Monday, November 1, 2010

EXCO Receives Buyout Offer from CEO

When I predicted last week that we would see some buyouts of independent natural gas focused E&P companies last week, I didn't think it would happen this fast, but... EXCO Resources announced today that it has received a buyout offer from its Chairman and CEO Douglas Miller.  Miller has had discussions with Oak Tree Capital Management, Ares Management and T. Boone Pickens, all significant current investors in EXCO, about partnering in Miller's offer of $20.50 per share for EXCO.  The company closed at $14.83 on Friday.  It has traded as high as $22.52 this year, back in January.

This is a very interesting move.  As I stated last week, it is a mixed blessing for shareholders.  The offer represents a 38% premium, but does it really express a true valuation for the company?  One of the first rules of marketing is that the only valid definition of "price" is amount the market is willing to pay for a particular good.  The stock market is woefully short-sighted (even more so these days now that most trading activity is flash trading that pays little consideration to a company's true long-term value) and the market tends to value a company based on short-term metrics.

If consummated, this would be a classic management-led buyout.  Management knows every square inch of the company and knows the company has greater value than its current market price.  The stock price is low because commodity prices make the stock market more pessimistic about the value of EXCO.  What better time to take the company private?  It would be backed by deep-pocketed investment firms with a longer-term view of the company's value.  As a private company, EXCO can "stick to its knitting" and wait out the depressed commodity prices.  Most likely, its new financial sponsors will take the company public again when prices improve.  Management wins (potentially big), the investment firms win and the public... well, the public has to sell the shares at the price the investors and the board agree upon and then they are out.  The next chance the investors have is when and if the company has another IPO down the road.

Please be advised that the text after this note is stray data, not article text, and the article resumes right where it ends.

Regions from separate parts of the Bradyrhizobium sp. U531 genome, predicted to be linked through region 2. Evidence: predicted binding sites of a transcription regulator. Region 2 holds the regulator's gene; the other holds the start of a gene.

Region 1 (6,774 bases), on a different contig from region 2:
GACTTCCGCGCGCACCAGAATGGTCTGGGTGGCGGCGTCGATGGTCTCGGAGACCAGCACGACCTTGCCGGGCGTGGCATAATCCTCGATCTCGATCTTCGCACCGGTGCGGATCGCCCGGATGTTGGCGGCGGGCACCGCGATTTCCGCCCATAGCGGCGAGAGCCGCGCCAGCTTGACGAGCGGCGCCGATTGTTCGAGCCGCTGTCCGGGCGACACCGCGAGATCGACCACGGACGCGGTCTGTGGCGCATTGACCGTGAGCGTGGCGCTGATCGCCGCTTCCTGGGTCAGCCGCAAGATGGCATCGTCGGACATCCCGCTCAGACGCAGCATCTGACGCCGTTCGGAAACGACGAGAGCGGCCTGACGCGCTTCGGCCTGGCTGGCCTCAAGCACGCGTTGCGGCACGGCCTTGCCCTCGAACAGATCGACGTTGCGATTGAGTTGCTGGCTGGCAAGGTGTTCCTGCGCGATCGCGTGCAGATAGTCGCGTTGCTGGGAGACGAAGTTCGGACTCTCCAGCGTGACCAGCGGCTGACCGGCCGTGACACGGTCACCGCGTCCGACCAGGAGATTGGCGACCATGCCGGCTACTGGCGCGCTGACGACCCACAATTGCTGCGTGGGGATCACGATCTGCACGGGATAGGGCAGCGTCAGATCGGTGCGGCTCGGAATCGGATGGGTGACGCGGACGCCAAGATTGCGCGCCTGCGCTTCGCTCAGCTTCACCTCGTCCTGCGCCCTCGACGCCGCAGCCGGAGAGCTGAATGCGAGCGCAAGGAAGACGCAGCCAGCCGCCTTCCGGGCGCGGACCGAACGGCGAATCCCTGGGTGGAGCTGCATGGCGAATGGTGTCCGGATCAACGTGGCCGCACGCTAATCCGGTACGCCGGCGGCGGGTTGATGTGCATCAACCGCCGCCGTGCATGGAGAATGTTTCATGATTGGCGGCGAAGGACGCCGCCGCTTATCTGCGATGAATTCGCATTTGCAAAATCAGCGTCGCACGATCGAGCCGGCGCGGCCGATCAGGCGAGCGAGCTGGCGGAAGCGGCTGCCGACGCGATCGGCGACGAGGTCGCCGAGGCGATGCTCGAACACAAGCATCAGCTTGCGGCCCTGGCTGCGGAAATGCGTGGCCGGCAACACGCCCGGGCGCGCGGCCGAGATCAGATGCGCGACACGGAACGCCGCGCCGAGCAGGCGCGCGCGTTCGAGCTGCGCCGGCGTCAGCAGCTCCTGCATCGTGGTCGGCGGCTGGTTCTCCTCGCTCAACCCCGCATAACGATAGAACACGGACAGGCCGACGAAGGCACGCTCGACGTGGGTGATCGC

The offer is hardly a done deal.  The usual machinations are starting to take place.  The EXCO board, which has a fiduciary responsibility to its shareholders, has formed a special committee to evaluate the offer.  They are required to fairly evaluate the offer and likely will be open to other offers (they'd better be!).  Already a handful of securities plaintiff lawyers have taken it upon themselves to "investigate the transaction for shareholders." Last week I compared LBO to vultures, but the real vultures are these securities plaintiff lawyers. But they are all part of the deal ecosystem and theoretically they help shareholders get a better deal.

My guess is the offer price will go up a little bit, but if the company does agree to go private it will be this deal that takes them there.  Any new offer would be competing against incumbent management.  It will be interesting to see if investors start to bid up other potential buyout candidates.  Deals like this could make for an interesting year.

No comments: